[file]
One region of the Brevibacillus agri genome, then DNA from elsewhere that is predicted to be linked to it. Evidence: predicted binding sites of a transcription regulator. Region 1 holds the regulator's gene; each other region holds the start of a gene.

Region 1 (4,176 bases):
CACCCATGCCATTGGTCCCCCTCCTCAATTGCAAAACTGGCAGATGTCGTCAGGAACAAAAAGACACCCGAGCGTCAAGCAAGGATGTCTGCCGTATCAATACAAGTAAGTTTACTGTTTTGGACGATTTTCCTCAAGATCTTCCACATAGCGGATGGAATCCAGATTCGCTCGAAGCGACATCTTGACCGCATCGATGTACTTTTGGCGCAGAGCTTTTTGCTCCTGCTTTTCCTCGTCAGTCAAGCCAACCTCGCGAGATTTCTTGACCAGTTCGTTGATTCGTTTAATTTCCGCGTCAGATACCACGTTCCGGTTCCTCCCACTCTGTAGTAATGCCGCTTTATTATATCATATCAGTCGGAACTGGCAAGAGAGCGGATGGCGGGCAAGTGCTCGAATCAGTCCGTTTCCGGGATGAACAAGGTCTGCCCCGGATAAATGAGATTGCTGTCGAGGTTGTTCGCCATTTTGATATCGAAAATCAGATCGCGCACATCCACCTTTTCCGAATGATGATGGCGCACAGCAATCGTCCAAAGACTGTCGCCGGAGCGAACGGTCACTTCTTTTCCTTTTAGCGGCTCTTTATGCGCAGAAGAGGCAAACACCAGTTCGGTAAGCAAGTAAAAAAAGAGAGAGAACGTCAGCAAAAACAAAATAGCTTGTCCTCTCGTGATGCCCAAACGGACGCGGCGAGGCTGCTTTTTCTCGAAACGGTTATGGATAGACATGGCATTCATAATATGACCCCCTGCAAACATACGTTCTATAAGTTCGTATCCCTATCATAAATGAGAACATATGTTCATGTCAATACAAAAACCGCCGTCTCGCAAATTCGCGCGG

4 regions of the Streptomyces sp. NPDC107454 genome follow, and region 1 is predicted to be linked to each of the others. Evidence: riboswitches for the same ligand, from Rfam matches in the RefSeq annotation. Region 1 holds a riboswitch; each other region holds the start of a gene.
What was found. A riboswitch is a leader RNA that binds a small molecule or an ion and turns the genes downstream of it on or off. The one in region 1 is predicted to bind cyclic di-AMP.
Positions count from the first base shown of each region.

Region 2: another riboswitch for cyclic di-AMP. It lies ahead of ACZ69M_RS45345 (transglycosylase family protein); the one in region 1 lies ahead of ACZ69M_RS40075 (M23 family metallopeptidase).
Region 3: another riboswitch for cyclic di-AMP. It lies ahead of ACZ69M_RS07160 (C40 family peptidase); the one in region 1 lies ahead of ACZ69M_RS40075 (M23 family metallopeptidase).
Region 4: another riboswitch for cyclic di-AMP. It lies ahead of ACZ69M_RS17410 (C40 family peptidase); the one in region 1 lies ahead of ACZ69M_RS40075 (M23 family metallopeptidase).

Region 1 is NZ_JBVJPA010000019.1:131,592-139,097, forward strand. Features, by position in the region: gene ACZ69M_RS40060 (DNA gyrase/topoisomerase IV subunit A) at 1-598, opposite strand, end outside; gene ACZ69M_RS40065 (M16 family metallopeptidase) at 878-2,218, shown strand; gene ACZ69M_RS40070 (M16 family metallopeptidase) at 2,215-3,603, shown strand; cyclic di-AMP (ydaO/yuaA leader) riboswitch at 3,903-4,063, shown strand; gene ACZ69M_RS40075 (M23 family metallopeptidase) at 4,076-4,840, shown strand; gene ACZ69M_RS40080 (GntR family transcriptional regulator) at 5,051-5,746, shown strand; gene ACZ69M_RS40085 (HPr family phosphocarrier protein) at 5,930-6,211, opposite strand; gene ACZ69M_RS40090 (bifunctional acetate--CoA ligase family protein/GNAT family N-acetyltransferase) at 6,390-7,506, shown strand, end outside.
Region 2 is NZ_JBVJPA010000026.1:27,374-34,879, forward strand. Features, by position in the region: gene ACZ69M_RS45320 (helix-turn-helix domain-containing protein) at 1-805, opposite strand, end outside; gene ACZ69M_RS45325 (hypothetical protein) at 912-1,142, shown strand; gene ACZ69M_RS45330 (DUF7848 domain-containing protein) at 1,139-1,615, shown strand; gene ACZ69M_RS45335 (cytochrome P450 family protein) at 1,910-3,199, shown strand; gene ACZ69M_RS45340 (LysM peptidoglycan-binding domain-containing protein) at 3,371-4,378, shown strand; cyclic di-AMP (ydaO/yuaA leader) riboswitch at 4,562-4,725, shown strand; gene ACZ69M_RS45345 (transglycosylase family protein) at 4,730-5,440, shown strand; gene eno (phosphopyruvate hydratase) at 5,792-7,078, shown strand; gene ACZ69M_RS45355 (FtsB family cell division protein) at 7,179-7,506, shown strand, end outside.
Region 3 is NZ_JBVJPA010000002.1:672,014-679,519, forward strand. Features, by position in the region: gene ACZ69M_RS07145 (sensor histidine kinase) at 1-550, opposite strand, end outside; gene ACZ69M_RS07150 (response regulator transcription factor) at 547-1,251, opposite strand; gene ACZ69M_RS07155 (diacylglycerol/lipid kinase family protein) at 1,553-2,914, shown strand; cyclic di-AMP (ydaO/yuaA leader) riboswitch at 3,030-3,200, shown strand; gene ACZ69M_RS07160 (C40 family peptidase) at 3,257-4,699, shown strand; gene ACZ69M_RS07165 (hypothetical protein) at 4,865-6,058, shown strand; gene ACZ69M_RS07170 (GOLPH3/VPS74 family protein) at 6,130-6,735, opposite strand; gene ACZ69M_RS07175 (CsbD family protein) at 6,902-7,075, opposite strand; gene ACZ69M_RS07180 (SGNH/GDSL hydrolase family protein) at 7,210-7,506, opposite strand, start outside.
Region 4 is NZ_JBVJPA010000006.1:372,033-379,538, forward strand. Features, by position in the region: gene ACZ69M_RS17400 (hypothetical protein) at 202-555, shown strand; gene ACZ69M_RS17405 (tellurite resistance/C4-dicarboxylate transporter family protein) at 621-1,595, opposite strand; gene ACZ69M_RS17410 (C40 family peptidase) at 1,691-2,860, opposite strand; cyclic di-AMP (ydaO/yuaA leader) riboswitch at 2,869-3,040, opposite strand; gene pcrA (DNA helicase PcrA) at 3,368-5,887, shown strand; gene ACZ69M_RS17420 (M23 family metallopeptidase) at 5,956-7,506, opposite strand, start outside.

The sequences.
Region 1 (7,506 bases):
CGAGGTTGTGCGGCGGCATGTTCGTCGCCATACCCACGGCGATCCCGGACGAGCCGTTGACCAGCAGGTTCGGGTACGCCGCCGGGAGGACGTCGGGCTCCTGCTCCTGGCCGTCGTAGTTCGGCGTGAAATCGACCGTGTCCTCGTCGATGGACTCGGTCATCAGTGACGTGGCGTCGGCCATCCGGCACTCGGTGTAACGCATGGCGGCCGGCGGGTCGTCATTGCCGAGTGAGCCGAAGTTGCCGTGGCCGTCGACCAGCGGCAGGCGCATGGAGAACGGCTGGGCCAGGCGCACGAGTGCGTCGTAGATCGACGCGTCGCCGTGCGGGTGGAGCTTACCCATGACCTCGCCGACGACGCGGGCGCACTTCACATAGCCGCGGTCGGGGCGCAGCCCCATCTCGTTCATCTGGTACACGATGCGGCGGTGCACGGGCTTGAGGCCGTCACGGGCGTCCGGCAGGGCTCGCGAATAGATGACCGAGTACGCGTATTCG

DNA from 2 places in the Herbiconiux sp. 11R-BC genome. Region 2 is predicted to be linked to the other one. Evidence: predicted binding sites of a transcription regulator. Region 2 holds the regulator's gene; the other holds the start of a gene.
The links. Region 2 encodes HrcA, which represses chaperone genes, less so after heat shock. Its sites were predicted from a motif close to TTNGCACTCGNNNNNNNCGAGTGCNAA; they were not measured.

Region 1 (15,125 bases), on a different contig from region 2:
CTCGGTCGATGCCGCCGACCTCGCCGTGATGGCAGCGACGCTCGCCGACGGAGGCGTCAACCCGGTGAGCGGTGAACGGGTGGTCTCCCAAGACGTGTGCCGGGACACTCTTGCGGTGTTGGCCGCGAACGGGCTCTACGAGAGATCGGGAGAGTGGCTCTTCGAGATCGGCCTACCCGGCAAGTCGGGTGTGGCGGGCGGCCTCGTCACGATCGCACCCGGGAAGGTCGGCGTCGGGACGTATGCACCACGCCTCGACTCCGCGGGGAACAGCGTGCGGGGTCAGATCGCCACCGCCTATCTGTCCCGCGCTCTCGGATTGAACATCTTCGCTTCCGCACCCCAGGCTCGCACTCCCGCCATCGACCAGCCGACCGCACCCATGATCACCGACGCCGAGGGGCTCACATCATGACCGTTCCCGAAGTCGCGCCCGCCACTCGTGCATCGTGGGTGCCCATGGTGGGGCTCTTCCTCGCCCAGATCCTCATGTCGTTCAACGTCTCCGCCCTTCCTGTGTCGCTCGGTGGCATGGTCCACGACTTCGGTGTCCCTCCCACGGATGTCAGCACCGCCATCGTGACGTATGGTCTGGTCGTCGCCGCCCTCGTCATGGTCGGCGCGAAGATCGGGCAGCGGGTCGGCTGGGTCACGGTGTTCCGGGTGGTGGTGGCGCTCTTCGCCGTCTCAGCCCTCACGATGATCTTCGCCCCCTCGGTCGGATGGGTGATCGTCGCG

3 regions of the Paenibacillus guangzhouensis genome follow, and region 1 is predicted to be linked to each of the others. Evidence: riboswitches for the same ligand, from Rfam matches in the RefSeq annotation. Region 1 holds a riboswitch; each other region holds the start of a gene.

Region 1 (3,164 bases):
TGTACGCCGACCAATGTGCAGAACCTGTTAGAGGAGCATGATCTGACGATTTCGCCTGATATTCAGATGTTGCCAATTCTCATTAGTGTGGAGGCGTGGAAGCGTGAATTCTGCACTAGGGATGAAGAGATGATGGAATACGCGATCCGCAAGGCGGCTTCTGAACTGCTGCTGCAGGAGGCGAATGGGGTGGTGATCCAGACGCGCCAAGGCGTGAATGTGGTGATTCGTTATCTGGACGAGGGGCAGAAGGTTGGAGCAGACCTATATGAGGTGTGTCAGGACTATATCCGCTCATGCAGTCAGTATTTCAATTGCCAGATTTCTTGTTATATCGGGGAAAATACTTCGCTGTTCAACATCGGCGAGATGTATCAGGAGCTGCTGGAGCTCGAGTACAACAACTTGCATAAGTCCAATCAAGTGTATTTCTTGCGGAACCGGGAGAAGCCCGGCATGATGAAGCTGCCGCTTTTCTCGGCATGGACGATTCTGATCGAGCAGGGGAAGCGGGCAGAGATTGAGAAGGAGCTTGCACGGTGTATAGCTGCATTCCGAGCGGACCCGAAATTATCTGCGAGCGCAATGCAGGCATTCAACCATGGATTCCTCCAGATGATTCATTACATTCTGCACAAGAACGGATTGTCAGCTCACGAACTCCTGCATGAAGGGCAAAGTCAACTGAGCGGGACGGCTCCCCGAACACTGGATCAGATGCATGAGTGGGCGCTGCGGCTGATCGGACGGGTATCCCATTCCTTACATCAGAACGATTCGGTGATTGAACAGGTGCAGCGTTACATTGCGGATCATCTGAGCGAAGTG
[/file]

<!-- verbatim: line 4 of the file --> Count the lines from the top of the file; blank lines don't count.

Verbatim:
4 regions of the Streptomyces sp. NPDC107454 genome follow, and region 1 is predicted to be linked to each of the others. Evidence: riboswitches for the same ligand, from Rfam matches in the RefSeq annotation. Region 1 holds a riboswitch; each other region holds the start of a gene.